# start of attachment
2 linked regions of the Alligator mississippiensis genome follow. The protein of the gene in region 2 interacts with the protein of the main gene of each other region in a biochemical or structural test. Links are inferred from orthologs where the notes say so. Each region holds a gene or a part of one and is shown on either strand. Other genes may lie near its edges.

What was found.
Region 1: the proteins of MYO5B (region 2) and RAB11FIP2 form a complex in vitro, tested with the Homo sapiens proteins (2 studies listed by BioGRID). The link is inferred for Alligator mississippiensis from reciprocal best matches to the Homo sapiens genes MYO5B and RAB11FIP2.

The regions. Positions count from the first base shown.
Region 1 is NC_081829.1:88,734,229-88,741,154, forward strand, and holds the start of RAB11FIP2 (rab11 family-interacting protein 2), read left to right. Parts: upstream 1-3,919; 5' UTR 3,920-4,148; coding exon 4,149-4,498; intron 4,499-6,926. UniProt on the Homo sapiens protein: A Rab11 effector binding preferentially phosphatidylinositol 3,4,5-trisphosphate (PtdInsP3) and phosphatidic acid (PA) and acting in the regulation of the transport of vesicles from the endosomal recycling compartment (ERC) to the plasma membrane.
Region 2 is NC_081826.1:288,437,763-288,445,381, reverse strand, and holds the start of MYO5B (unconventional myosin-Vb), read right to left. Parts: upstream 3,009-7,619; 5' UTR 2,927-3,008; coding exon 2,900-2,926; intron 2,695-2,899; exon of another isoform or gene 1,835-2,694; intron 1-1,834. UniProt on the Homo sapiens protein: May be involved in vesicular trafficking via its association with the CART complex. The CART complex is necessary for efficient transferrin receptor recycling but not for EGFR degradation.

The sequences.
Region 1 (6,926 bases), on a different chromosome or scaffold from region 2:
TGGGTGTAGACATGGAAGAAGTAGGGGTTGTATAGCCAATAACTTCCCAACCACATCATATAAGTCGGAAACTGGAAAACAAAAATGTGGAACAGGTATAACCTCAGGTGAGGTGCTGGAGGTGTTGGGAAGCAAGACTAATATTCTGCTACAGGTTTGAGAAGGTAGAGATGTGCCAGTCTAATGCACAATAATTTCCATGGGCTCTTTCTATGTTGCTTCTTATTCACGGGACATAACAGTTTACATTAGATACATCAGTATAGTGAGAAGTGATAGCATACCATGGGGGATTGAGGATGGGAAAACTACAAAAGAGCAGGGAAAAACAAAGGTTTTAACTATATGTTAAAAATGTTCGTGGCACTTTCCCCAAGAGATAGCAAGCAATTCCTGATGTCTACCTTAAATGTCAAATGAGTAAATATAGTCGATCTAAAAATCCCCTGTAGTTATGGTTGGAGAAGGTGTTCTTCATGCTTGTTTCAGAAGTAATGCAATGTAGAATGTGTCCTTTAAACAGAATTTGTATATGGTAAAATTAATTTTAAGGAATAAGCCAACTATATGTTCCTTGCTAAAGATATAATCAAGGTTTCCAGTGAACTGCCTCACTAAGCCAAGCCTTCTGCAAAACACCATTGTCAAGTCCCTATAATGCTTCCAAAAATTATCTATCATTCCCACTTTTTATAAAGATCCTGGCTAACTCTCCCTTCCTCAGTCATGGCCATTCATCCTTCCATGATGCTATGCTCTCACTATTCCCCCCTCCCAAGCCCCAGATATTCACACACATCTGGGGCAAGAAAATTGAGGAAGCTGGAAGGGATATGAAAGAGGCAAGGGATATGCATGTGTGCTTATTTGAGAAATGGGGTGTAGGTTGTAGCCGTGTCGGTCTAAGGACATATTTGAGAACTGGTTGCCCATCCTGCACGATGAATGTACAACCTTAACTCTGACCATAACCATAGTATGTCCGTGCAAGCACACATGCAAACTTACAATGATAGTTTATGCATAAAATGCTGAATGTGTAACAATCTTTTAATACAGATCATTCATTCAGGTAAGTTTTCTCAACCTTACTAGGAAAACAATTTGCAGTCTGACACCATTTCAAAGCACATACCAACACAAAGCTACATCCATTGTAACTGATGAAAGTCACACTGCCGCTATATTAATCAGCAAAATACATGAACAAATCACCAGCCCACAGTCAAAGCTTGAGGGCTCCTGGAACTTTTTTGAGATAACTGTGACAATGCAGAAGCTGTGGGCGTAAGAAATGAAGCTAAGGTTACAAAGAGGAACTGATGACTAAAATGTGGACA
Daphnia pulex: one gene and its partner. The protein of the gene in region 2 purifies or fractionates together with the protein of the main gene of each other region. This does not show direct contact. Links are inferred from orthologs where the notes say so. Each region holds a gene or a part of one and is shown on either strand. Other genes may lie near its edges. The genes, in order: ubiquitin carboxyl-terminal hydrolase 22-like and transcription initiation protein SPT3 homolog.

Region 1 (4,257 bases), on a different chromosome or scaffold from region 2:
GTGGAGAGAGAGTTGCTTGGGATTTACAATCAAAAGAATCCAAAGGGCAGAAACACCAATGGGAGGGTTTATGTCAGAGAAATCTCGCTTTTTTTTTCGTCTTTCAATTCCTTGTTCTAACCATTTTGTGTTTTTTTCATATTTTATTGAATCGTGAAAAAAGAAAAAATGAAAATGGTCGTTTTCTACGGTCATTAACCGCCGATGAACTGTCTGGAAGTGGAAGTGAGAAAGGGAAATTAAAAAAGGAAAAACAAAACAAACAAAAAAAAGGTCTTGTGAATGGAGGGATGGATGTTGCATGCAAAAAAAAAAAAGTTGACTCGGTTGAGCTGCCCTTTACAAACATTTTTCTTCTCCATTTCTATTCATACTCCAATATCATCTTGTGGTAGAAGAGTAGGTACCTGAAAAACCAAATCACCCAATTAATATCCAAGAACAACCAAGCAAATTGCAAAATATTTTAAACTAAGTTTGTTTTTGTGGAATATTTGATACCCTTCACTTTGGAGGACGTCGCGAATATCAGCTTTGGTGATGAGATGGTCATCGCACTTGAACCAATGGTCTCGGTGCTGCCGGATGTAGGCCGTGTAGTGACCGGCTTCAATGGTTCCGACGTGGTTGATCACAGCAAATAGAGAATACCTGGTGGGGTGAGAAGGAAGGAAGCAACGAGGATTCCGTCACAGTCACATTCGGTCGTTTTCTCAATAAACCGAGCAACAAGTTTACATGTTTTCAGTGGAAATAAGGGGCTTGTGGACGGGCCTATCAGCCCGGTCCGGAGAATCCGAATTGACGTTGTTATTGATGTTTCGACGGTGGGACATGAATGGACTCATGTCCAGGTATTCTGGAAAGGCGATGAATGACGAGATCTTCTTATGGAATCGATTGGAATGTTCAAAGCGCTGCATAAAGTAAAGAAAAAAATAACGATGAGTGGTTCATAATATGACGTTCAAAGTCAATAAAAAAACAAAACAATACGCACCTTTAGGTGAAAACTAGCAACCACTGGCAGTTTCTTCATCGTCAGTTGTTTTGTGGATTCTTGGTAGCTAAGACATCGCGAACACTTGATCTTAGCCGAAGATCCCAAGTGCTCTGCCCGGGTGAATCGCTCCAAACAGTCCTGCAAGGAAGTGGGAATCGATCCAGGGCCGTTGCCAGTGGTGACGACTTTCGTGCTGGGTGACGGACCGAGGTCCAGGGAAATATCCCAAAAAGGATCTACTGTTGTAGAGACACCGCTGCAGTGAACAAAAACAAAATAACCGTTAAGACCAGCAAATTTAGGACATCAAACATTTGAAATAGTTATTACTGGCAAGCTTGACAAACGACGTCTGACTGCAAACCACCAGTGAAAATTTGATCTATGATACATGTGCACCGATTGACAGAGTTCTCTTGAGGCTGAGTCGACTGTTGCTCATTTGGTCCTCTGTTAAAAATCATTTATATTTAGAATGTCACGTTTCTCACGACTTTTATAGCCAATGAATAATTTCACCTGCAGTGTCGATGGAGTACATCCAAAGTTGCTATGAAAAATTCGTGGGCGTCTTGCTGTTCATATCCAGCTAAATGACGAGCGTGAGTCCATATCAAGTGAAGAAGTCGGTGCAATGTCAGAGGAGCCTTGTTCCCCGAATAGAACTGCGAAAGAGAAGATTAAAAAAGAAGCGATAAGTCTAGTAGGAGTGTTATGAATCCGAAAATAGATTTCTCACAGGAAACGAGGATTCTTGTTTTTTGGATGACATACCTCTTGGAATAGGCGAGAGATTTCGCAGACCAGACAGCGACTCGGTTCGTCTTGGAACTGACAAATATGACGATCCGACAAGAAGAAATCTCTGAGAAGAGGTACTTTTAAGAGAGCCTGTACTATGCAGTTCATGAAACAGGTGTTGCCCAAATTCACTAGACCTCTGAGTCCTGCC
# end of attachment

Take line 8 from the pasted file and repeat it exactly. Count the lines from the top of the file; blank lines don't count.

Region 1 (6,926 bases), on a different chromosome or scaffold from region 2: